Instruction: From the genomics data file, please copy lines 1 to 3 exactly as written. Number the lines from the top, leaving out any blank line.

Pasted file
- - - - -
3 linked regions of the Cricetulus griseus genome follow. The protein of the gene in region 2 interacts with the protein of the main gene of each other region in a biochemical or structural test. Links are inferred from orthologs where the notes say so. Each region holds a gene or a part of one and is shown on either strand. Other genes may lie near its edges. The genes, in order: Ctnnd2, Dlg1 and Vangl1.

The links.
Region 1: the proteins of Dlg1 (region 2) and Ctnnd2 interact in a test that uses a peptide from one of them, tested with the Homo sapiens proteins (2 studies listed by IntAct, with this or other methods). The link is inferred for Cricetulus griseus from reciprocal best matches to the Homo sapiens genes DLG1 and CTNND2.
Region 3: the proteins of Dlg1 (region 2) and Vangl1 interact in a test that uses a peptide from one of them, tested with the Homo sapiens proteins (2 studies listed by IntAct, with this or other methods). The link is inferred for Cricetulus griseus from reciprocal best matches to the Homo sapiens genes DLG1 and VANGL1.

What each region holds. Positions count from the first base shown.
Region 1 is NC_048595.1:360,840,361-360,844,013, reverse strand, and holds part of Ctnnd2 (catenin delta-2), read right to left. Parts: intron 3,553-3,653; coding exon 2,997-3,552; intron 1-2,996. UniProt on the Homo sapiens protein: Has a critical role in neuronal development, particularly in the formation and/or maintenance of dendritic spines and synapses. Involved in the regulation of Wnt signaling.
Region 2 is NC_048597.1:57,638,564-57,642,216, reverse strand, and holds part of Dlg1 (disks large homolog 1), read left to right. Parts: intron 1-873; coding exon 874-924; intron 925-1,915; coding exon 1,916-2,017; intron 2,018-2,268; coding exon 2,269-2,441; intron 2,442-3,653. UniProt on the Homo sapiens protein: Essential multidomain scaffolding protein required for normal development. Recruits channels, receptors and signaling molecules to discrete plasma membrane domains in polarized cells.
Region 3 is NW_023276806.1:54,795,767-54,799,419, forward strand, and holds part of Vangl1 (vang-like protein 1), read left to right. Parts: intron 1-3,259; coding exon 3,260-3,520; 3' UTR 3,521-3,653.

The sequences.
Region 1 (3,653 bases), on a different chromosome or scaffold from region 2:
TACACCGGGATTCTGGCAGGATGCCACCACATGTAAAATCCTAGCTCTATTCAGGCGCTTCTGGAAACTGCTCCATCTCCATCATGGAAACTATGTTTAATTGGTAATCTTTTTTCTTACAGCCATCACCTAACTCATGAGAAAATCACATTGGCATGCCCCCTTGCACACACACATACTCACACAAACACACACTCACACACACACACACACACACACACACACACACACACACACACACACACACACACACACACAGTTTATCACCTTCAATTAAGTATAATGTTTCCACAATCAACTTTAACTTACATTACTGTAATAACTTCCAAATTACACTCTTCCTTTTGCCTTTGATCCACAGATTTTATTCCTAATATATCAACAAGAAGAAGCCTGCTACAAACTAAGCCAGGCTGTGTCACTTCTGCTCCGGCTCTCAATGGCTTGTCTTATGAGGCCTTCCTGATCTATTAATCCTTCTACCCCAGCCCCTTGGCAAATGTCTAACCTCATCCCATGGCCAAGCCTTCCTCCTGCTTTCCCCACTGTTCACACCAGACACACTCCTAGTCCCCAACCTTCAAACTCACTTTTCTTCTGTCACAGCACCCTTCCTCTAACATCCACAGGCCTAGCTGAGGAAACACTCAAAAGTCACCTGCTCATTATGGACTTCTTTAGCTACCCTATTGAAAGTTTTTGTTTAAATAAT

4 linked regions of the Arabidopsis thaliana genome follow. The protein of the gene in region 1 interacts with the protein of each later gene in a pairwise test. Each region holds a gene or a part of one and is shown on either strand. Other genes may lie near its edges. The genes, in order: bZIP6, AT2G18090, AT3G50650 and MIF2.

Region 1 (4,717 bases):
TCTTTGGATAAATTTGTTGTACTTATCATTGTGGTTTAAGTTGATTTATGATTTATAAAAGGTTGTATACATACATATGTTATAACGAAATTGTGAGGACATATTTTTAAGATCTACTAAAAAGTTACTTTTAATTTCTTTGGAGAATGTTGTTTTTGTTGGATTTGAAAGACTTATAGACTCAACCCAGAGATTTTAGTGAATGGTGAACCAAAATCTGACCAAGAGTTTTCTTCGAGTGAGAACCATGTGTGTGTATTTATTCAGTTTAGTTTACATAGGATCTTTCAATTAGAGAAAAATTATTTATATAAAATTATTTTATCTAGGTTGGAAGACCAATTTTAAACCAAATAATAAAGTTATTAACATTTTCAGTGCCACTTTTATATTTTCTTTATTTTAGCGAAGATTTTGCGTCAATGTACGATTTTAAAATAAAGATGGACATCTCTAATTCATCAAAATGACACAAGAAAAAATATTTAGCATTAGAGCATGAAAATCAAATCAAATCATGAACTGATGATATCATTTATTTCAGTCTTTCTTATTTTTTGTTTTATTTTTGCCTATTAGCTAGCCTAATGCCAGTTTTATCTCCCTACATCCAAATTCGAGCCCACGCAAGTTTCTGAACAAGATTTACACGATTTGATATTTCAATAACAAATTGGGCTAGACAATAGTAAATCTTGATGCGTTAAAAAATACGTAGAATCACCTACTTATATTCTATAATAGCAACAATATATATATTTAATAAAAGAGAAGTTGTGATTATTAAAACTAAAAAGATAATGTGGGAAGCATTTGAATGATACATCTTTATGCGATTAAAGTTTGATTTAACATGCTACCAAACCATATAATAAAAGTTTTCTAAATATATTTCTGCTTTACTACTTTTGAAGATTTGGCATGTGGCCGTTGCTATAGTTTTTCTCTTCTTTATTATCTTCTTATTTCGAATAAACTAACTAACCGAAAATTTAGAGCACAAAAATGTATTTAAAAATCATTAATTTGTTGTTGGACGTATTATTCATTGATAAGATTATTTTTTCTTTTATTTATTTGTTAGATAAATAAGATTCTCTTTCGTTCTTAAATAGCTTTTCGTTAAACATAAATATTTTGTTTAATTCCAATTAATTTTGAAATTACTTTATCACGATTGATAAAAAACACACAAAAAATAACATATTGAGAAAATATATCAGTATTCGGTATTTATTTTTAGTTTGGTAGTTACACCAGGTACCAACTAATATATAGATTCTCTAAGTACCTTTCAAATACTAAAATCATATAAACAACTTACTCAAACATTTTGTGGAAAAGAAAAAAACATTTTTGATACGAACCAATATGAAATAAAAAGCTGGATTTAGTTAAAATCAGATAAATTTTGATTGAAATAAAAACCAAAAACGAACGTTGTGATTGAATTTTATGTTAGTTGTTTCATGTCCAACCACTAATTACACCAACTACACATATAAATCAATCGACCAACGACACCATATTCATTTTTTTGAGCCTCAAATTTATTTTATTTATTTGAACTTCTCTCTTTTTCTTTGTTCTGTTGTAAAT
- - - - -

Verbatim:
3 linked regions of the Cricetulus griseus genome follow. The protein of the gene in region 2 interacts with the protein of the main gene of each other region in a biochemical or structural test. Links are inferred from orthologs where the notes say so. Each region holds a gene or a part of one and is shown on either strand. Other genes may lie near its edges. The genes, in order: Ctnnd2, Dlg1 and Vangl1.

The links.
Region 1: the proteins of Dlg1 (region 2) and Ctnnd2 interact in a test that uses a peptide from one of them, tested with the Homo sapiens proteins (2 studies listed by IntAct, with this or other methods). The link is inferred for Cricetulus griseus from reciprocal best matches to the Homo sapiens genes DLG1 and CTNND2.